The crypto world is enjoyable for many reasons other than simply the opportunity to get rich quick. Among them is the chance to engage in online communities, both for cryptocurrency in general and ones that emerge for each specific coin.
Bitcointalk forums, Facebook groups, Reddit and Telegram all provide opportunities for crypto enthusiasts to discuss the latest news events, to exchange investment strategies, and to help each other out with some of the more practical aspects of trading cryptocurrency.
But if you want to make full use of the online community’s resources, a wealth of crypto (and often cryptic!) jargon has now become commonplace. And so, it makes sense that you get to grips with the meaning of such terms.
We outline 10 of the most commonly used terms of crypto lingo here:
Perhaps the most common piece of advice a crypto investor can receive comes in the form of this simple, misspelled 4-letter word.
HODL first came about from this now legendary post, published during Bitcoin’s huge crash in 2013. And when prices are collapsing and the temptation to cut your losses and sell grows, just remember to keep HODL-ing!
When a coin is expected to rally dramatically, it is said to be heading ‘to the moon’. As you can probably imagine, it can get overused by many excited investors who have just bought into the “next big thing”.
A coin is said to be “mooning” when it’s price experiencing such a spike.
It’s also used as a term of support among the community, with phrases such as…”See you on the moon!” seen frequently.
The vehicle-of-choice for the crypto investor once one or more coins finally reach the moon. Discussion forums are replete with hopeful investors asking whether such-and-such coin will enable them to buy a Lambo in the future. And some of them have done just that.
Fear, Uncertainty and Doubt. It’s a tactic used to induce investors into selling their coins. By demeaning a certain coin, perhaps by calling it a scam, FUD is created. Some of the weaker hands may then choose to sell their holdings, which drives the price down. And thus, the coin can be bought at cheaper price.
FUD can have an impact on the entire crypto market. Indeed, many believe that some of the finance’s industry’s biggest names strategically engage in FUD to trigger market panic. Similarly, a FUDster is someone that spreads FUD.
“Hey guys, I’m new to this coin. I just bought in at $5…what do you guys think?”
The inevitable response? “DYOR”.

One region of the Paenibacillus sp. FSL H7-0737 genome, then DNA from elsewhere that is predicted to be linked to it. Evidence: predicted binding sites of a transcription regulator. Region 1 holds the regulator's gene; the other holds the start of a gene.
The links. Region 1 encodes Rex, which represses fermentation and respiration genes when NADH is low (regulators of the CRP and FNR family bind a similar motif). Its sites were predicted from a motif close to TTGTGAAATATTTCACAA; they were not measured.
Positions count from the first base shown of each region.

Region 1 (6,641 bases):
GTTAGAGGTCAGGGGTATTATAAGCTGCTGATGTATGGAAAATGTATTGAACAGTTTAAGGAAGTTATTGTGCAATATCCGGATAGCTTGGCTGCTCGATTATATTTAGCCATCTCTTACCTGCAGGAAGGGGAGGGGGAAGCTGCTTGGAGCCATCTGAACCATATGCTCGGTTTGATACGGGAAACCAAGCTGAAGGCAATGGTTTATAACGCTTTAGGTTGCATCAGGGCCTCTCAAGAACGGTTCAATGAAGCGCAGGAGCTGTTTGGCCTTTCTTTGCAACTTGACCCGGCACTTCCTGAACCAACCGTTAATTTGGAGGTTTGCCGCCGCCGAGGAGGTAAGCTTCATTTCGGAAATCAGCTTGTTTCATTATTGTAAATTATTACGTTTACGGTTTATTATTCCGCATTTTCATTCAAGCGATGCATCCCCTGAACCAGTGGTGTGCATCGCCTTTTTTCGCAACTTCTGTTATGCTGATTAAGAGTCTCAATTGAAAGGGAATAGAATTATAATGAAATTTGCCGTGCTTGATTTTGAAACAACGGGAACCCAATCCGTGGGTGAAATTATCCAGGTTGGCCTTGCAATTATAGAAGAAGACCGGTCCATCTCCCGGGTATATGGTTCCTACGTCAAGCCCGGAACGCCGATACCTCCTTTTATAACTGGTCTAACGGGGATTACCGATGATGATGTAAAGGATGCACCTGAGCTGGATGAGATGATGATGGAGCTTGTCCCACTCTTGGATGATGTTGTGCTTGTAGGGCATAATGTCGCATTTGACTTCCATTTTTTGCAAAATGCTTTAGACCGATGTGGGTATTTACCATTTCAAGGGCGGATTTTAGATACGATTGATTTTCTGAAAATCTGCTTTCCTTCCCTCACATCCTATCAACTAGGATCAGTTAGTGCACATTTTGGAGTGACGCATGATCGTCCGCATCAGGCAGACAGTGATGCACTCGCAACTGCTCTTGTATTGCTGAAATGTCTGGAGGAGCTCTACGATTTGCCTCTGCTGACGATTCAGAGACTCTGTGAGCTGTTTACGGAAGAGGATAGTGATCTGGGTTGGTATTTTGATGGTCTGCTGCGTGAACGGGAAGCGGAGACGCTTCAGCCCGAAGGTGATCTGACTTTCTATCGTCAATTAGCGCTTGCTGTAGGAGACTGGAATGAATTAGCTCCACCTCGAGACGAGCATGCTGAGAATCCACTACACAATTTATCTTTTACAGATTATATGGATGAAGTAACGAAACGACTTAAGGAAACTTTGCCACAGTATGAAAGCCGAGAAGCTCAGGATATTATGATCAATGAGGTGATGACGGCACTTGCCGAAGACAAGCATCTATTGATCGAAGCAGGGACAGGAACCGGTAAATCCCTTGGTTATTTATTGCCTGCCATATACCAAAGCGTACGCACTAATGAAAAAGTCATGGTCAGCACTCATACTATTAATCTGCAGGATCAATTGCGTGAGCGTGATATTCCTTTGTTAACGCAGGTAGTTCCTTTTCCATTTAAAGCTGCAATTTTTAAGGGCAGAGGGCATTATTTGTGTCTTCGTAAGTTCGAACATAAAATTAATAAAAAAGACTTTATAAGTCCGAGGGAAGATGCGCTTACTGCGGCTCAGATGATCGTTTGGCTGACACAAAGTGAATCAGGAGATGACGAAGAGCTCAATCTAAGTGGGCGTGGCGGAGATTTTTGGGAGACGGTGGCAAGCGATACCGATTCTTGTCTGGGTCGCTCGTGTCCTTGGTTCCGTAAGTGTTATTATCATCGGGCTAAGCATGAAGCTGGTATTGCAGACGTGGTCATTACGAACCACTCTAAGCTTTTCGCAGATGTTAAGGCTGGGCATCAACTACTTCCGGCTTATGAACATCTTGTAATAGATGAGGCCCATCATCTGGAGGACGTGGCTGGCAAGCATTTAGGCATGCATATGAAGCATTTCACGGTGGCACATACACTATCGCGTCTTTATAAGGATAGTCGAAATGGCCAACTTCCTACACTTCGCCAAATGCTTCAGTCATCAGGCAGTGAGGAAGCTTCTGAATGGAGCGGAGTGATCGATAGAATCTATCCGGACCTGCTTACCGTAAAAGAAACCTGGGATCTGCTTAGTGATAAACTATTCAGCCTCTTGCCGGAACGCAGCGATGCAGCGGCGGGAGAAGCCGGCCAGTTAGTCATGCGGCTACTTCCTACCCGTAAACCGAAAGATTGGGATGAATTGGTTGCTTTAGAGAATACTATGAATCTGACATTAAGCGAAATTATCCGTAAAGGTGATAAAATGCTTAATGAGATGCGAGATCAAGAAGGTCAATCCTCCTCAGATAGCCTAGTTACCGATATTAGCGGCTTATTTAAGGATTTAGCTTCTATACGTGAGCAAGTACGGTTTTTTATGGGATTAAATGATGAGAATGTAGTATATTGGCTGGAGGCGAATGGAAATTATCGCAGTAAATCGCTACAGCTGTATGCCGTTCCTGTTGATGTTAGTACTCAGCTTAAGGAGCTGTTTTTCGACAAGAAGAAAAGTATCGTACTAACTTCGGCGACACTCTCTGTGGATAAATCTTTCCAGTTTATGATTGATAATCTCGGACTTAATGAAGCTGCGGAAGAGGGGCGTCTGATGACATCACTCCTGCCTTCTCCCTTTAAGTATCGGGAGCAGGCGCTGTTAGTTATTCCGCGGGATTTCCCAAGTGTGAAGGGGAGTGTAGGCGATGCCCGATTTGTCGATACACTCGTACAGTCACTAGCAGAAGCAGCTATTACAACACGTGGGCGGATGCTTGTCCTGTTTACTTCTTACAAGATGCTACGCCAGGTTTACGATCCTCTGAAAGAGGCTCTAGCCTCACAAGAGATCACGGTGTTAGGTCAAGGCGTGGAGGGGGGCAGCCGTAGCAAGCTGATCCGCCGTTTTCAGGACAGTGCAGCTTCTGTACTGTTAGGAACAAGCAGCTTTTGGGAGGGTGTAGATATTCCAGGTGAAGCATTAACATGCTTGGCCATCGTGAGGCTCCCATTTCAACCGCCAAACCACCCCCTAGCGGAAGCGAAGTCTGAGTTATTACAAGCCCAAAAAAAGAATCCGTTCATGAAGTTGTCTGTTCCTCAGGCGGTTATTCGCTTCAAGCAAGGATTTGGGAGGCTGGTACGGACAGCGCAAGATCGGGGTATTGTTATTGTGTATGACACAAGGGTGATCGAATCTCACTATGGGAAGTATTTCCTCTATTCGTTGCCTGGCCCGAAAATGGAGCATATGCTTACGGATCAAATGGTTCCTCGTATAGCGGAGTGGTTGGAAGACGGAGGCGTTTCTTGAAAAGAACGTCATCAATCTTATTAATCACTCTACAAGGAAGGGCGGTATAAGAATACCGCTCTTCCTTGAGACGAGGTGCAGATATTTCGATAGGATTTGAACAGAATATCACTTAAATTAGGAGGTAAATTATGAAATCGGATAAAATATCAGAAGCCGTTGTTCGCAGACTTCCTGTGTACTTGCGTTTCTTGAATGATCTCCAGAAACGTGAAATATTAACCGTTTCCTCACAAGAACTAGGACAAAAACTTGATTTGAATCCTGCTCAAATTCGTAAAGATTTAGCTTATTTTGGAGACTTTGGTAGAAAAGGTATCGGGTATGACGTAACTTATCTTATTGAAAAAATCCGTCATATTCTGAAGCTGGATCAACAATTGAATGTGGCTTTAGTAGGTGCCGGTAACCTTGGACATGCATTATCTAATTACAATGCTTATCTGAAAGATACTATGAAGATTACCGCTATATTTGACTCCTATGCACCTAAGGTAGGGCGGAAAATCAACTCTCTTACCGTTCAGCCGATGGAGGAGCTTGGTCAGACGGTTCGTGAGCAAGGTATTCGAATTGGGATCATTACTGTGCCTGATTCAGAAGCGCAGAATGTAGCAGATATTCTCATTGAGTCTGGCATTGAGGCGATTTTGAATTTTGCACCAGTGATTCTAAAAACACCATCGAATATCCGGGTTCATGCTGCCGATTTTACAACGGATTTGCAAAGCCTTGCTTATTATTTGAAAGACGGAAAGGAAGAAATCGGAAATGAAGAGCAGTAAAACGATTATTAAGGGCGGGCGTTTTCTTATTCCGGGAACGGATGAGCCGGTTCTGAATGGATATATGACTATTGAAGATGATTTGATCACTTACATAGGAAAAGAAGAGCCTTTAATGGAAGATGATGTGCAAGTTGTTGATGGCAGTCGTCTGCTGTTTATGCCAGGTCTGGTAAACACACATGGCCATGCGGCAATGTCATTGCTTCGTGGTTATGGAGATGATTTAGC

It stands for Do Your Own Research. And it’s good advice. While the community can give you a decent perspective on a coin’s growth potential, ultimately, if you’re serious about investing, you will want to carry out your own investigation on said coin.
The term also frequently makes an appearance when reviewing future ICOs- and rightfully so. Investing in a new project can often be risky, so don’t just take the word of others that everything is above aboard. Instead, DYOR!
A whale is the largest mammal in the ocean, which frequently equates it with being more powerful than all other surrounding creatures. Similarly, in the crypto ‘ocean’, a whale owns a significant proportion of a coin’s circulating supply, and can then use this holding to influence the price to his/her advantage.
Whales can manipulate the market by quickly selling a large volume to send the price crashing. The price then hits traders’ stop-loss levels on the way down, which further exacerbates the collapse, and the whale can then buy in cheaply once more.
They are also usually responsible for the huge buy and sell walls you are likely to encounter on crypto exchanges.
Buy The F*cking Dip. Generally, it is given as advice to investors when the market is in a downturn and a coin looks cheap to buy.
But seriously, just BTFD!
To have FOMO is to have the Fear Of Missing Out. A term that pre-dates the rise of crypto but has been nonetheless adopted enthusiastically by the online community.
When a coin starts to rally hard, investors who initially missed out start to buy in due to having FOMO. And if they buy in too late and miss the rally altogether, then it’s probably not going to end particularly well for them.
An investor who holds crypto that is decreasing in value and has little future prospect for recovery.
Pump and Dump
A co-ordinated scheme, usually arranged through a messaging app such as Telegram, to collectively buy a chosen coin in order to rapidly boost its price (the ‘pump’). The participants involved then sell the coin while it is pumped in order to lock in a profit. As selling continues the price crashes (the ‘dump’).
But if you don’t manage to sell in time, you may end up being a bag holder.
Author: Data Driven Investor
image by shutterstock
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